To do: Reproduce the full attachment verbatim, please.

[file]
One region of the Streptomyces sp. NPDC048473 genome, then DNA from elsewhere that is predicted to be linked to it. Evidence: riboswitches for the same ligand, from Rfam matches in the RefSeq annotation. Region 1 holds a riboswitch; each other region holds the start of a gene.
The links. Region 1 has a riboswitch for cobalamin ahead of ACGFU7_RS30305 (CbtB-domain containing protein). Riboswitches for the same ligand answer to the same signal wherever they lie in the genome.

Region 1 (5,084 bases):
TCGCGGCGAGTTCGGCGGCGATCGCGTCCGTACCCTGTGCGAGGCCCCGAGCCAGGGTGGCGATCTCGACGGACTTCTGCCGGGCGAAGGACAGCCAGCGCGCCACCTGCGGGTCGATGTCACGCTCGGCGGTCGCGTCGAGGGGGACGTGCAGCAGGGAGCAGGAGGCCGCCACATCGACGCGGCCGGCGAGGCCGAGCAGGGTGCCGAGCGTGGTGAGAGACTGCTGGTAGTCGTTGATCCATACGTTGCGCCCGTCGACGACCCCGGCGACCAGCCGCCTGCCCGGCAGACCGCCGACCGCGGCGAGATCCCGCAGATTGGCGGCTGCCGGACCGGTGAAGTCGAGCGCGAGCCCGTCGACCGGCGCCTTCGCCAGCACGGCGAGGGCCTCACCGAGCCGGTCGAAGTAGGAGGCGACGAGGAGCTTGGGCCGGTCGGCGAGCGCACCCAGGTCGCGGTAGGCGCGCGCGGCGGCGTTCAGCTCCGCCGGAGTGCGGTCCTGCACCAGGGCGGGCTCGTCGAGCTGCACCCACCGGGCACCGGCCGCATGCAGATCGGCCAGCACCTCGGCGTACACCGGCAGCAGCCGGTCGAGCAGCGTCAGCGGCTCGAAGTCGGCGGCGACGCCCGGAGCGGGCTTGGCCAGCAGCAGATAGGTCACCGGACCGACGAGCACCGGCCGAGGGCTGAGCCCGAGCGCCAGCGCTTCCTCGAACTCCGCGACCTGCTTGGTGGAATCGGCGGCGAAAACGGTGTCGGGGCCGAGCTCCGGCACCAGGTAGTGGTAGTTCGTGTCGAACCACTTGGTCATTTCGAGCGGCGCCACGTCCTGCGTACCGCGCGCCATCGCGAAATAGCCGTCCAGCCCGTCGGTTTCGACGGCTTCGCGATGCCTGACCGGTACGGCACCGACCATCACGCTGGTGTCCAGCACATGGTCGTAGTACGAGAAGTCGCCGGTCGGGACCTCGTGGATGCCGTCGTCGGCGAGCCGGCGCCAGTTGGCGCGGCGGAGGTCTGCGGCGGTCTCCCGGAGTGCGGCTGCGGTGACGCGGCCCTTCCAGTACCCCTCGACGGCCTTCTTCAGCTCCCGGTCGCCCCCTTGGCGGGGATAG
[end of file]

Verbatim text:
One region of the Streptomyces sp. NPDC048473 genome, then DNA from elsewhere that is predicted to be linked to it. Evidence: riboswitches for the same ligand, from Rfam matches in the RefSeq annotation. Region 1 holds a riboswitch; each other region holds the start of a gene.
The links. Region 1 has a riboswitch for cobalamin ahead of ACGFU7_RS30305 (CbtB-domain containing protein). Riboswitches for the same ligand answer to the same signal wherever they lie in the genome.

Region 1 (5,084 bases):
TCGCGGCGAGTTCGGCGGCGATCGCGTCCGTACCCTGTGCGAGGCCCCGAGCCAGGGTGGCGATCTCGACGGACTTCTGCCGGGCGAAGGACAGCCAGCGCGCCACCTGCGGGTCGATGTCACGCTCGGCGGTCGCGTCGAGGGGGACGTGCAGCAGGGAGCAGGAGGCCGCCACATCGACGCGGCCGGCGAGGCCGAGCAGGGTGCCGAGCGTGGTGAGAGACTGCTGGTAGTCGTTGATCCATACGTTGCGCCCGTCGACGACCCCGGCGACCAGCCGCCTGCCCGGCAGACCGCCGACCGCGGCGAGATCCCGCAGATTGGCGGCTGCCGGACCGGTGAAGTCGAGCGCGAGCCCGTCGACCGGCGCCTTCGCCAGCACGGCGAGGGCCTCACCGAGCCGGTCGAAGTAGGAGGCGACGAGGAGCTTGGGCCGGTCGGCGAGCGCACCCAGGTCGCGGTAGGCGCGCGCGGCGGCGTTCAGCTCCGCCGGAGTGCGGTCCTGCACCAGGGCGGGCTCGTCGAGCTGCACCCACCGGGCACCGGCCGCATGCAGATCGGCCAGCACCTCGGCGTACACCGGCAGCAGCCGGTCGAGCAGCGTCAGCGGCTCGAAGTCGGCGGCGACGCCCGGAGCGGGCTTGGCCAGCAGCAGATAGGTCACCGGACCGACGAGCACCGGCCGAGGGCTGAGCCCGAGCGCCAGCGCTTCCTCGAACTCCGCGACCTGCTTGGTGGAATCGGCGGCGAAAACGGTGTCGGGGCCGAGCTCCGGCACCAGGTAGTGGTAGTTCGTGTCGAACCACTTGGTCATTTCGAGCGGCGCCACGTCCTGCGTACCGCGCGCCATCGCGAAATAGCCGTCCAGCCCGTCGGTTTCGACGGCTTCGCGATGCCTGACCGGTACGGCACCGACCATCACGCTGGTGTCCAGCACATGGTCGTAGTACGAGAAGTCGCCGGTCGGGACCTCGTGGATGCCGTCGTCGGCGAGCCGGCGCCAGTTGGCGCGGCGGAGGTCTGCGGCGGTCTCCCGGAGTGCGGCTGCGGTGACGCGGCCCTTCCAGTACCCCTCGACGGCCTTCTTCAGCTCCCGGTCGCCCCCTTGGCGGGGATAG